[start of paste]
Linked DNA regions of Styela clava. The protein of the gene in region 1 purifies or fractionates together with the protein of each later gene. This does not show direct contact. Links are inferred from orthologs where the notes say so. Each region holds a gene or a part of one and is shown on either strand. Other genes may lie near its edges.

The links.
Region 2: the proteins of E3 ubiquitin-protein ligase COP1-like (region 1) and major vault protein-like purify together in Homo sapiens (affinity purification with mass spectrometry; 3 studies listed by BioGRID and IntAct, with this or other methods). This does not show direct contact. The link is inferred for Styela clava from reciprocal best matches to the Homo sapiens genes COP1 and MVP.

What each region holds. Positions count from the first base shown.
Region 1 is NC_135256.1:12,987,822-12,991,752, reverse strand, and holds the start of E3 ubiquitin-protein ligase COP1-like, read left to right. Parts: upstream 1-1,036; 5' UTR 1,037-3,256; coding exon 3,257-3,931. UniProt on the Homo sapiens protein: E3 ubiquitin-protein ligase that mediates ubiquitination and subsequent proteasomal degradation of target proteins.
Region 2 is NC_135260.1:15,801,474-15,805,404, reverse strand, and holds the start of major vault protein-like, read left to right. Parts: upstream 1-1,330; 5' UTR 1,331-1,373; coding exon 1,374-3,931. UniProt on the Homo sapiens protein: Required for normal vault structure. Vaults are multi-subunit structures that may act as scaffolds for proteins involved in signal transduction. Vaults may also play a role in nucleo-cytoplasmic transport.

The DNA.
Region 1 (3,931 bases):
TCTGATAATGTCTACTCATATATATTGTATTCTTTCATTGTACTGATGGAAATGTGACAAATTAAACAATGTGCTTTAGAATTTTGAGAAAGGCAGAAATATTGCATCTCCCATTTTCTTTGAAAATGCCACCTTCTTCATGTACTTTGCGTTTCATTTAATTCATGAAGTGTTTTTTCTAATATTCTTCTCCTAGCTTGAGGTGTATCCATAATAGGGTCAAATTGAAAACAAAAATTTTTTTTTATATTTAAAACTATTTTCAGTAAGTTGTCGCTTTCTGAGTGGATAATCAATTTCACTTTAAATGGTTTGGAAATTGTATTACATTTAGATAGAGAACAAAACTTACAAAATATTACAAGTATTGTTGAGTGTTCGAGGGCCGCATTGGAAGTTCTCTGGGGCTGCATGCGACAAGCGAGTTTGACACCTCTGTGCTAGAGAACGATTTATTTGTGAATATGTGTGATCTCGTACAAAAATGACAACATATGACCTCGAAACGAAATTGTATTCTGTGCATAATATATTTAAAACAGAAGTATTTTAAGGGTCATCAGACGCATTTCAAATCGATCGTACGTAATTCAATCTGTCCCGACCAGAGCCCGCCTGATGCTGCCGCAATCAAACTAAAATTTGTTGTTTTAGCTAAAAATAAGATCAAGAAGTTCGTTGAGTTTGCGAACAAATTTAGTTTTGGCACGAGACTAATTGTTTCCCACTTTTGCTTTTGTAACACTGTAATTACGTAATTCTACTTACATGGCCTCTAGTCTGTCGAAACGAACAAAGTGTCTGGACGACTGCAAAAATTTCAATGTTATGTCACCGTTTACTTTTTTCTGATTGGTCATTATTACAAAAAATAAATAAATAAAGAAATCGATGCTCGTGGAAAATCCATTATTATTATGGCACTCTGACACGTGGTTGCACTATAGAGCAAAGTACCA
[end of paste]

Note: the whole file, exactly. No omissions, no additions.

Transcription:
Linked DNA regions of Styela clava. The protein of the gene in region 1 purifies or fractionates together with the protein of each later gene. This does not show direct contact. Links are inferred from orthologs where the notes say so. Each region holds a gene or a part of one and is shown on either strand. Other genes may lie near its edges.

The links.
Region 2: the proteins of E3 ubiquitin-protein ligase COP1-like (region 1) and major vault protein-like purify together in Homo sapiens (affinity purification with mass spectrometry; 3 studies listed by BioGRID and IntAct, with this or other methods). This does not show direct contact. The link is inferred for Styela clava from reciprocal best matches to the Homo sapiens genes COP1 and MVP.

What each region holds. Positions count from the first base shown.
Region 1 is NC_135256.1:12,987,822-12,991,752, reverse strand, and holds the start of E3 ubiquitin-protein ligase COP1-like, read left to right. Parts: upstream 1-1,036; 5' UTR 1,037-3,256; coding exon 3,257-3,931. UniProt on the Homo sapiens protein: E3 ubiquitin-protein ligase that mediates ubiquitination and subsequent proteasomal degradation of target proteins.
Region 2 is NC_135260.1:15,801,474-15,805,404, reverse strand, and holds the start of major vault protein-like, read left to right. Parts: upstream 1-1,330; 5' UTR 1,331-1,373; coding exon 1,374-3,931. UniProt on the Homo sapiens protein: Required for normal vault structure. Vaults are multi-subunit structures that may act as scaffolds for proteins involved in signal transduction. Vaults may also play a role in nucleo-cytoplasmic transport.

The DNA.
Region 1 (3,931 bases):
TCTGATAATGTCTACTCATATATATTGTATTCTTTCATTGTACTGATGGAAATGTGACAAATTAAACAATGTGCTTTAGAATTTTGAGAAAGGCAGAAATATTGCATCTCCCATTTTCTTTGAAAATGCCACCTTCTTCATGTACTTTGCGTTTCATTTAATTCATGAAGTGTTTTTTCTAATATTCTTCTCCTAGCTTGAGGTGTATCCATAATAGGGTCAAATTGAAAACAAAAATTTTTTTTTATATTTAAAACTATTTTCAGTAAGTTGTCGCTTTCTGAGTGGATAATCAATTTCACTTTAAATGGTTTGGAAATTGTATTACATTTAGATAGAGAACAAAACTTACAAAATATTACAAGTATTGTTGAGTGTTCGAGGGCCGCATTGGAAGTTCTCTGGGGCTGCATGCGACAAGCGAGTTTGACACCTCTGTGCTAGAGAACGATTTATTTGTGAATATGTGTGATCTCGTACAAAAATGACAACATATGACCTCGAAACGAAATTGTATTCTGTGCATAATATATTTAAAACAGAAGTATTTTAAGGGTCATCAGACGCATTTCAAATCGATCGTACGTAATTCAATCTGTCCCGACCAGAGCCCGCCTGATGCTGCCGCAATCAAACTAAAATTTGTTGTTTTAGCTAAAAATAAGATCAAGAAGTTCGTTGAGTTTGCGAACAAATTTAGTTTTGGCACGAGACTAATTGTTTCCCACTTTTGCTTTTGTAACACTGTAATTACGTAATTCTACTTACATGGCCTCTAGTCTGTCGAAACGAACAAAGTGTCTGGACGACTGCAAAAATTTCAATGTTATGTCACCGTTTACTTTTTTCTGATTGGTCATTATTACAAAAAATAAATAAATAAAGAAATCGATGCTCGTGGAAAATCCATTATTATTATGGCACTCTGACACGTGGTTGCACTATAGAGCAAAGTACCA